By Steven Saint
In 25 years, food riots will break out all over the world as the demand for food outpaces our ability to produce it – at least according to recent computer models run by the Global Sustainability Institute in Cambridge, U.K.
On the demand side, human population continues to rise. On the supply side, industrial agriculture is slowly depleting the soil quality of the planet.
Throw in climate change impacts to fresh water and declining reserves of cheap petroleum, and you’ve got the Collapse of 2040 looming a couple short decades away.
“We’ve maximized our productivity in agriculture and our consumption trends are speeding up,” says Global Sustainability Institute Director Aled Jones. “We’re putting more and more strain on the food system. About the year 2040, production won’t meet consumption going forward.”
Jones and his colleagues say there is still time for a course correction, but what changes need to be made now to avert the collision?
They say what permaculturists and the United Nations researchers have been saying for some time: build a resilient local-food system to replace the large dinosaur about to keel over.
“Smallholder farmers” could be catalysts for a “transformation of the way the world manages the supply of food and the environmental services that underpin agriculture in the first place,” said Achim Steiner of the UN Environment Program regarding a 2013 study by the World Conservation Monitoring Centre and the International Fund for Agricultural Development.
The paradigm shift indicated in these studies is moving away from a global system where wealthier regions help feed poorer ones to a system where each region can feed its own people.
Foodshed Pikes Peak
The word “foodshed” has come to describe the area where food is produced and consumed. A local or regional foodshed has been defined in numerous ways (eg. within a 400-mile radius).
Generally, in the arid west, a foodshed is defined by its watershed. The Pikes Peak Region – El Paso County and the city of Colorado Springs – is in the Arkansas Valley watershed and Fountain Creek tributary.
The Local Food Working Group of the Green Cities Coalition organized an action-oriented, strategic assembly of local food leaders and enthusiasts in February called Pikes Peak Foodshed Forum II.
The question tackled by some 70 people at the forum was how to move our region away from almost complete reliance on the global food system to 10-25 percent self-reliance.
Several strategic themes emerged from the forum: train a body of local food ambassadors and leaders to build community around food access and knowledge; advocate for food policy priorities; develop a local food resource hub; and protect and enhance regional food production in the Arkansas Valley.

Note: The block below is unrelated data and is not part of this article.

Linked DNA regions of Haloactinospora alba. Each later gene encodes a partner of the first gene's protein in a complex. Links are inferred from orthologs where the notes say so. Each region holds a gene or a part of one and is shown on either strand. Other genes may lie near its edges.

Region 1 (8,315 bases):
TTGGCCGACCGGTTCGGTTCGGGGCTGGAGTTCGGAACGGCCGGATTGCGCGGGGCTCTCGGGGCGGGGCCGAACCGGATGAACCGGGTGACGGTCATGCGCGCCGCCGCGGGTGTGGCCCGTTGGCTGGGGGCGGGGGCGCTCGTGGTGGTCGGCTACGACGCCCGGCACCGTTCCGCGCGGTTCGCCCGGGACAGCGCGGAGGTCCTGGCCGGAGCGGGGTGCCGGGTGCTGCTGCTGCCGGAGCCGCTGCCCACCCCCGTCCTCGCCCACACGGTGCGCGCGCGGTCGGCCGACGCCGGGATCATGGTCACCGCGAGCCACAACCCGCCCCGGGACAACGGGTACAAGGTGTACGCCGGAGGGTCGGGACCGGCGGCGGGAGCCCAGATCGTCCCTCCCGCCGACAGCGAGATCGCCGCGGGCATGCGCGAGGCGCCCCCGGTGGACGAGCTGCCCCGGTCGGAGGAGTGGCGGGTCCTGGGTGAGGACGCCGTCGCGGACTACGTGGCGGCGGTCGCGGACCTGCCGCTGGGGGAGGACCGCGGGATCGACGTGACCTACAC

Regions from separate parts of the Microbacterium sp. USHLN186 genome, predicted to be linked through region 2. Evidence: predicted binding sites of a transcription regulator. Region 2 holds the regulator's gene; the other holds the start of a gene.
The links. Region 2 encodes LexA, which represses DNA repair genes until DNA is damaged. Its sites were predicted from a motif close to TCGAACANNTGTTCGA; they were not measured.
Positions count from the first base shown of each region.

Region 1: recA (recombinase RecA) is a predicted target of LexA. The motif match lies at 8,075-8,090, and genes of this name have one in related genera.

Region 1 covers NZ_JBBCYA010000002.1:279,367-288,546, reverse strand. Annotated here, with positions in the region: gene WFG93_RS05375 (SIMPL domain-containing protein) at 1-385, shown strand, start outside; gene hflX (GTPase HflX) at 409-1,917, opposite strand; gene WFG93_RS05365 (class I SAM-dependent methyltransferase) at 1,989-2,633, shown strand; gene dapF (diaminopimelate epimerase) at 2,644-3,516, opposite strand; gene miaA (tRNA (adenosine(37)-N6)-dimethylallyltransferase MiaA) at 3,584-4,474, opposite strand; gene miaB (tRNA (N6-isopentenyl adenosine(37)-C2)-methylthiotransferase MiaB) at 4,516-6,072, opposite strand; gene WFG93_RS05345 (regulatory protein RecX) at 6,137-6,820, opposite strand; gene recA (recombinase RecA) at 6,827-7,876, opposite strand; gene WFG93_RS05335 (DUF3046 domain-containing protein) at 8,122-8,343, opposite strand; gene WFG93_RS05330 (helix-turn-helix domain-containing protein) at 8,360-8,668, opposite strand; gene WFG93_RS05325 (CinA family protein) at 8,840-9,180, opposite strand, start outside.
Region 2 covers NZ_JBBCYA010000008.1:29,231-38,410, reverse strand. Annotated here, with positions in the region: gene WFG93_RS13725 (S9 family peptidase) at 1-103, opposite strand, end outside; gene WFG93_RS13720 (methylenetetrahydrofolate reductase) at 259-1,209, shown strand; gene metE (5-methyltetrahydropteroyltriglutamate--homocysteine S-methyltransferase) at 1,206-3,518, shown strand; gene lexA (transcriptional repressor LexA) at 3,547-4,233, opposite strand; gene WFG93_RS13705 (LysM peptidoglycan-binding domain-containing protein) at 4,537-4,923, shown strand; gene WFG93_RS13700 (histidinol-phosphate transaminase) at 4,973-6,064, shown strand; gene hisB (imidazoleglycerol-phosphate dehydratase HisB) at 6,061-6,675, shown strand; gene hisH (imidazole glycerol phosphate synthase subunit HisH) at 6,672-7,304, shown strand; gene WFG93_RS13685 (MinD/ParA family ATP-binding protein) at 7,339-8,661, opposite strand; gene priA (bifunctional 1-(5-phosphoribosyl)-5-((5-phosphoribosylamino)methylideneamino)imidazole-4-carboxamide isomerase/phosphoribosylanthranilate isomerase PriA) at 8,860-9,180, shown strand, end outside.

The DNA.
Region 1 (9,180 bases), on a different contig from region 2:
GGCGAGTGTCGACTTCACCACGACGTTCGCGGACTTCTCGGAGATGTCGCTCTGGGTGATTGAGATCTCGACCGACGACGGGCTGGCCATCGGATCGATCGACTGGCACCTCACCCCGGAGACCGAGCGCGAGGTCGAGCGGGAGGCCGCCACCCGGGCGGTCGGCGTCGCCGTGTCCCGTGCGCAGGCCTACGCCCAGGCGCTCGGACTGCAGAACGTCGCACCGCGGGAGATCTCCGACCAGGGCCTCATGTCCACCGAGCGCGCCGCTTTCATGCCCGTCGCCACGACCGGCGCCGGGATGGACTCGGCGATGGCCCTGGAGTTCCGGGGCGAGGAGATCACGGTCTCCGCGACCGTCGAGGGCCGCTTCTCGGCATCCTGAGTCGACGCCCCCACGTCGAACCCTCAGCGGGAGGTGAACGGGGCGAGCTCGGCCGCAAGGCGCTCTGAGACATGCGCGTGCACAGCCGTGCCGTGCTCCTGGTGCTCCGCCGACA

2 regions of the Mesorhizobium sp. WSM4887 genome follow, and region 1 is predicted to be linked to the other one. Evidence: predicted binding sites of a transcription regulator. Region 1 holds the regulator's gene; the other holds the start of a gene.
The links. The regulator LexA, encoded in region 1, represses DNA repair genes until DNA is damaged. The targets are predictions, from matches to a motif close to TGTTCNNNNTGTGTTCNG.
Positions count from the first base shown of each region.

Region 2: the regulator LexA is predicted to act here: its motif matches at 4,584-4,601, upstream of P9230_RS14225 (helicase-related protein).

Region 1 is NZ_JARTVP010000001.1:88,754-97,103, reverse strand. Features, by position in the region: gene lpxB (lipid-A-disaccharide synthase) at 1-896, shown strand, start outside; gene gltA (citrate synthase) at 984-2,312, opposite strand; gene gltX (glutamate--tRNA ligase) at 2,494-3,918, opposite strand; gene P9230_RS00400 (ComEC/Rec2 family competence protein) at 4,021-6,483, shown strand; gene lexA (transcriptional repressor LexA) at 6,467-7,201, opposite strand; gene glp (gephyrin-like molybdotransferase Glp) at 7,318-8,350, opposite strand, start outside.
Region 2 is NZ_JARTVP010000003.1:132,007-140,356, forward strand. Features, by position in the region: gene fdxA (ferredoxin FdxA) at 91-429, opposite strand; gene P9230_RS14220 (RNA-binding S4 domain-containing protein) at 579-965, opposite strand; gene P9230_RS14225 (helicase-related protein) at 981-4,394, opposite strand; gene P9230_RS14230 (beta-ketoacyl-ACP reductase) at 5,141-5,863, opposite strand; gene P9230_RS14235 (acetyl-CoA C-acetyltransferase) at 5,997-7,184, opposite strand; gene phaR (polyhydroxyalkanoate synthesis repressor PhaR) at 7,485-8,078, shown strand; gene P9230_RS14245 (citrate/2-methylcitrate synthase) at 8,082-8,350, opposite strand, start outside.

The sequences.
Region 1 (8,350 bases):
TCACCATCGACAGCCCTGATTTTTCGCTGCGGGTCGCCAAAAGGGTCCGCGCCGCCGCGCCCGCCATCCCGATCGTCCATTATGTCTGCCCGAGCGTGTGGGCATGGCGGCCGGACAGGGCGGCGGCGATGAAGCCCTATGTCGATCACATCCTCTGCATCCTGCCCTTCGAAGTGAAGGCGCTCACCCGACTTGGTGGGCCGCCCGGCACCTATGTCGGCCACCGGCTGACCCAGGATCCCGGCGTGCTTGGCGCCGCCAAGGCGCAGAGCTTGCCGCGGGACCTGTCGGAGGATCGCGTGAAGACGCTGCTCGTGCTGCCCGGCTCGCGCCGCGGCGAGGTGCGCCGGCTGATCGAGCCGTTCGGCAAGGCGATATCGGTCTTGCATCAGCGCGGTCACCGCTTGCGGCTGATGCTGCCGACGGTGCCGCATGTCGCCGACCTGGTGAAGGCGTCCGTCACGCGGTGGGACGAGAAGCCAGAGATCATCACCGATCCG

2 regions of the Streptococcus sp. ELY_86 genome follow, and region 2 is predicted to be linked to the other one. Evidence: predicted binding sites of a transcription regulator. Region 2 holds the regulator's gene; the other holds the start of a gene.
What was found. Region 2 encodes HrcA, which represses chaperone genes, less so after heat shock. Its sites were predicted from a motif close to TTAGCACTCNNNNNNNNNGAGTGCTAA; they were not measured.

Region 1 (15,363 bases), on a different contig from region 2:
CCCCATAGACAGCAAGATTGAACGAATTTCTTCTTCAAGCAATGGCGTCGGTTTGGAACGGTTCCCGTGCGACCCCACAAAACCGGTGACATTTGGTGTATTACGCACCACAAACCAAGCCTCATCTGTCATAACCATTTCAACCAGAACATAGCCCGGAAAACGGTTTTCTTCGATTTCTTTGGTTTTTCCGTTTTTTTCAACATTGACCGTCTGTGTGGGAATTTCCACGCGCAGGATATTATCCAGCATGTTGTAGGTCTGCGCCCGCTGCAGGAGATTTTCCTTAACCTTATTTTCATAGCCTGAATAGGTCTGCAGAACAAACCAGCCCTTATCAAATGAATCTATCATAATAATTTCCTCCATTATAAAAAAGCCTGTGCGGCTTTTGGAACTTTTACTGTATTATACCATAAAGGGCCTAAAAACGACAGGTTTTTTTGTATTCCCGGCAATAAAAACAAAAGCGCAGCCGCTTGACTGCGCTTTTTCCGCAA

It Takes a Village
Food leaders are now developing tactical plans to achieve tangible goals. For example, we’d like to imagine El Paso County broken down into neighborhood-size chunks we’re calling “villages.” These villages would need to develop their own capacities to produce food.
One ready-made way to identify village-size areas is to map the region’s elementary school attendance boundaries. The school districts have already done the work of drawing lines to create neighborhoods of relatively equal size. Each village already has at least one institutional hub – a school. Many schools have parks, gardens and kitchens.
There are approximately 90 elementary schools in El Paso County. We are now looking for ambassadors or mentors willing to represent and serve their village in the cause of increasing food production and access.
These ambassadors will collaborate on a food-shift road show we can take to all the villages as part of a educational campaign around the importance of local food.
The PPJPC’s Sunrise Garden Project has been working all year with partners at the Hillside Community Center. The Hillside Village is an important pilot project, with a vision to turn what is now a food desert into a food hub. Food leaders will be planning the first of these traveling food forums at Hillside by the end of the year.
Another major development for the foodshed strategic priorities is the recent formation of a regional Food Policy Advisory Board. The seven-member board, sanctioned by both the county and city, has met twice and will be chaired by Local Food Working Group facilitator Megan Andreozzi.
The group also includes Lyn Harwell of Seeds Community Café, UCCS professor Nanna Meyer and Colorado Springs Urban Homesteaders organizer Monycka Snowbird. Sophie Javna is a non-voting student member representing the Colorado College Food Coalition.
The hope is that this advisory board will tackle land use, zoning, water, government procurement and any other policies that would expand the availability and access to locally produced food.
This is crucial to the second major priority identified at Pikes Peak Foodshed II.
One project in need of city assistance (as well as funds) is the Colorado Springs Public Market. A vision is now emerging to purchase the former Payne Chapel African Methodist Episcopal Church at 320 S. Weber St.
The triangular block bordered by Weber Street and Vermijo and Pueblo avenues could be the hub of a small public market district featuring locally produced food.
The hope of the Local Food Working Group is that the many efforts to localize the region’s food system can work harmoniously towards a different future than the one Cambridge researcher Jones compiled, complete with food riots and wars for water.
“Local production of food is incredibly important,” says Jones. “We can’t solve the problem with the same thinking that caused the problem.”
Steven Saint is the PPJPC associate director for media and was a co-founder of the Green Cities Coalition Local Food Working Group in 2009.